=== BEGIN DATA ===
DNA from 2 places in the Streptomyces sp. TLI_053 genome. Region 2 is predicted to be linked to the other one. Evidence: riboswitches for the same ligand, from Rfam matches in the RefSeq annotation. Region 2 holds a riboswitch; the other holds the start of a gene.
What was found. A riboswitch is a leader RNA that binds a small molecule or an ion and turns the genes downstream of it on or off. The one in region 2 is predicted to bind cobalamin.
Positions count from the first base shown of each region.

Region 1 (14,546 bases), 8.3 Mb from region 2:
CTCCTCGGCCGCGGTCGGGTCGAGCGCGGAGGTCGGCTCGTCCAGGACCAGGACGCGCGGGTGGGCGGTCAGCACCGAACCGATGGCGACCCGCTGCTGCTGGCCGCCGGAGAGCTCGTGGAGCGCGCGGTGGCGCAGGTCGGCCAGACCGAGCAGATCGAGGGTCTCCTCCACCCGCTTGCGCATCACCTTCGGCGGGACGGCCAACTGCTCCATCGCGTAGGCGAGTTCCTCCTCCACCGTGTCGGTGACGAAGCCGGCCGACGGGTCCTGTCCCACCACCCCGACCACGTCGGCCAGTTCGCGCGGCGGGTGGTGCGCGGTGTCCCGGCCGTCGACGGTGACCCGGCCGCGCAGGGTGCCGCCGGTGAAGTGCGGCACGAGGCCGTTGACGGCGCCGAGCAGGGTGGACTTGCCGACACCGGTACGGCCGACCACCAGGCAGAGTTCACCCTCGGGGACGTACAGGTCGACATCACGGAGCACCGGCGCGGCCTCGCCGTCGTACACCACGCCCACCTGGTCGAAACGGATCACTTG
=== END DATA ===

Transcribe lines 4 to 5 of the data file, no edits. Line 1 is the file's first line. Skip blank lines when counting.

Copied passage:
Region 1 (14,546 bases), 8.3 Mb from region 2:
CTCCTCGGCCGCGGTCGGGTCGAGCGCGGAGGTCGGCTCGTCCAGGACCAGGACGCGCGGGTGGGCGGTCAGCACCGAACCGATGGCGACCCGCTGCTGCTGGCCGCCGGAGAGCTCGTGGAGCGCGCGGTGGCGCAGGTCGGCCAGACCGAGCAGATCGAGGGTCTCCTCCACCCGCTTGCGCATCACCTTCGGCGGGACGGCCAACTGCTCCATCGCGTAGGCGAGTTCCTCCTCCACCGTGTCGGTGACGAAGCCGGCCGACGGGTCCTGTCCCACCACCCCGACCACGTCGGCCAGTTCGCGCGGCGGGTGGTGCGCGGTGTCCCGGCCGTCGACGGTGACCCGGCCGCGCAGGGTGCCGCCGGTGAAGTGCGGCACGAGGCCGTTGACGGCGCCGAGCAGGGTGGACTTGCCGACACCGGTACGGCCGACCACCAGGCAGAGTTCACCCTCGGGGACGTACAGGTCGACATCACGGAGCACCGGCGCGGCCTCGCCGTCGTACACCACGCCCACCTGGTCGAAACGGATCACTTG